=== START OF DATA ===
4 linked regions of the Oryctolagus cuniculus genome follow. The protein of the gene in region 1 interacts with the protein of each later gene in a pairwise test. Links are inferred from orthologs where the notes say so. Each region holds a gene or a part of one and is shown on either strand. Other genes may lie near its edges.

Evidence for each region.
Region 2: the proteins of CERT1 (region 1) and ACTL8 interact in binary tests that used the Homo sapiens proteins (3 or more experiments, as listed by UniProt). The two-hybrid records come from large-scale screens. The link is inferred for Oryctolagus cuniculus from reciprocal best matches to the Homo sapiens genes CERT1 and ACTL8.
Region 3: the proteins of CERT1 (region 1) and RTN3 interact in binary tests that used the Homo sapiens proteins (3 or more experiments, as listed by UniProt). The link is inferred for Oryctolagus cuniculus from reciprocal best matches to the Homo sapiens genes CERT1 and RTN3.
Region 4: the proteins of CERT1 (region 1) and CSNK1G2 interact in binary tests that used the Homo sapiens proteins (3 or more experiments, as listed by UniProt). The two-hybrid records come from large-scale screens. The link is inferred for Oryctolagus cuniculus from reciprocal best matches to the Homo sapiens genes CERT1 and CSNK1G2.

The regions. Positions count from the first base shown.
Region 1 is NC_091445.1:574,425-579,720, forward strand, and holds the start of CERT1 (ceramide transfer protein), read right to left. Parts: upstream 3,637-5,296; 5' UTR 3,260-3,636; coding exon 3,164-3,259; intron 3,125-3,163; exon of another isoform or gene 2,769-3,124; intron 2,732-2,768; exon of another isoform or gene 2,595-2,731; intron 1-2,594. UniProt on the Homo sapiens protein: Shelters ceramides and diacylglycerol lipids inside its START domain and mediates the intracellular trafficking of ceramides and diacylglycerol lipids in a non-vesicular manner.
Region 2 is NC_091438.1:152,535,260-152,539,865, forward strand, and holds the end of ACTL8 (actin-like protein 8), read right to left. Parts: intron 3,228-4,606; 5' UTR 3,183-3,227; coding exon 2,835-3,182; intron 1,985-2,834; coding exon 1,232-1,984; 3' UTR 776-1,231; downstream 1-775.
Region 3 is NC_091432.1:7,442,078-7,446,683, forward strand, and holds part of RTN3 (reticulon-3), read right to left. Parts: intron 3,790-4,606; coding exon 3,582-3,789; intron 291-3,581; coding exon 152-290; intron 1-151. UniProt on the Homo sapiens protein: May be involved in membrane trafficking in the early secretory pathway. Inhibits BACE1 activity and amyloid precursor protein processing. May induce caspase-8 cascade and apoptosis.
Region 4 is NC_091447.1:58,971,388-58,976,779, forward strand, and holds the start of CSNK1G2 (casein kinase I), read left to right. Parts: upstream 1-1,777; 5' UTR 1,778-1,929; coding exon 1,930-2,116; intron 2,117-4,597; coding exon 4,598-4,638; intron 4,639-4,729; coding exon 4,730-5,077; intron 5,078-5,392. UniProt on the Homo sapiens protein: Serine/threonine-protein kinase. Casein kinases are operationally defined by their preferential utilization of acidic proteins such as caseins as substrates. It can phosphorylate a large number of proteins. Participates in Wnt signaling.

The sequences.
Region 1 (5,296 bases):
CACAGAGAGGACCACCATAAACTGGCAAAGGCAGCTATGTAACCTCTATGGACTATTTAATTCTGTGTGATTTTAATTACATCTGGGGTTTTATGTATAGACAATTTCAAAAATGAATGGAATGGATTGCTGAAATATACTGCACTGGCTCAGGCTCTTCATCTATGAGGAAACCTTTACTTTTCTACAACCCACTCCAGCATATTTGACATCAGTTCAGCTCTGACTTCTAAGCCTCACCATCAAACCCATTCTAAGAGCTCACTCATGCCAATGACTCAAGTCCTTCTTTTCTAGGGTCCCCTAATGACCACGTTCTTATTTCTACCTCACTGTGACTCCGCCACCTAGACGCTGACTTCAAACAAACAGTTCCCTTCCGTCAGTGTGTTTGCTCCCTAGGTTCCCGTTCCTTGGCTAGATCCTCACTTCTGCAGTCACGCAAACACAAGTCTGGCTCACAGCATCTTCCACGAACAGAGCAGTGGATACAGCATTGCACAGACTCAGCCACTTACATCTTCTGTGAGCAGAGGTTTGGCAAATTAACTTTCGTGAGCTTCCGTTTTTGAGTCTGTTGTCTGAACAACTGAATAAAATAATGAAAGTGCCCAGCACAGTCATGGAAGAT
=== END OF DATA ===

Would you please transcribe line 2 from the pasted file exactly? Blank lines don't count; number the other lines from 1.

Evidence for each region.